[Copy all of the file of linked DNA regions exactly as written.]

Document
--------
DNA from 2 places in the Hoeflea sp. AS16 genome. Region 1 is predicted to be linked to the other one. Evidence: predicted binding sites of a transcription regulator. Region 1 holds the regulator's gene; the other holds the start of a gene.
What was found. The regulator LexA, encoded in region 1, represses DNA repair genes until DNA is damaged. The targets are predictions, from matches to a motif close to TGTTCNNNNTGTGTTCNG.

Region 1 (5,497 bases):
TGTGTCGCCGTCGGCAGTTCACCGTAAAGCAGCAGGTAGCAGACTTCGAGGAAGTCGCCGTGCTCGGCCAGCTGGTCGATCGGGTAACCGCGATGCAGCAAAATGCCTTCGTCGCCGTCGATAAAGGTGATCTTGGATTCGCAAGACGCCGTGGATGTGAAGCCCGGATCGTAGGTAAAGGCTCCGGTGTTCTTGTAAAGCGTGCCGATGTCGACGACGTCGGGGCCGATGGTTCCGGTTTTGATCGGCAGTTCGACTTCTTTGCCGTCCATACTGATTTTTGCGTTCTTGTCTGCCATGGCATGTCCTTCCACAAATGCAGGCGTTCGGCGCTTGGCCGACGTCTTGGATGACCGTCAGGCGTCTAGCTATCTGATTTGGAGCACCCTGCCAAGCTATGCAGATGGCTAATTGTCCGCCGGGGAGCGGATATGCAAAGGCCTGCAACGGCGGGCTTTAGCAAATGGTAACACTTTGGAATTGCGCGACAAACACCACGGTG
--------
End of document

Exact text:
DNA from 2 places in the Hoeflea sp. AS16 genome. Region 1 is predicted to be linked to the other one. Evidence: predicted binding sites of a transcription regulator. Region 1 holds the regulator's gene; the other holds the start of a gene.
What was found. The regulator LexA, encoded in region 1, represses DNA repair genes until DNA is damaged. The targets are predictions, from matches to a motif close to TGTTCNNNNTGTGTTCNG.

Region 1 (5,497 bases):
TGTGTCGCCGTCGGCAGTTCACCGTAAAGCAGCAGGTAGCAGACTTCGAGGAAGTCGCCGTGCTCGGCCAGCTGGTCGATCGGGTAACCGCGATGCAGCAAAATGCCTTCGTCGCCGTCGATAAAGGTGATCTTGGATTCGCAAGACGCCGTGGATGTGAAGCCCGGATCGTAGGTAAAGGCTCCGGTGTTCTTGTAAAGCGTGCCGATGTCGACGACGTCGGGGCCGATGGTTCCGGTTTTGATCGGCAGTTCGACTTCTTTGCCGTCCATACTGATTTTTGCGTTCTTGTCTGCCATGGCATGTCCTTCCACAAATGCAGGCGTTCGGCGCTTGGCCGACGTCTTGGATGACCGTCAGGCGTCTAGCTATCTGATTTGGAGCACCCTGCCAAGCTATGCAGATGGCTAATTGTCCGCCGGGGAGCGGATATGCAAAGGCCTGCAACGGCGGGCTTTAGCAAATGGTAACACTTTGGAATTGCGCGACAAACACCACGGTG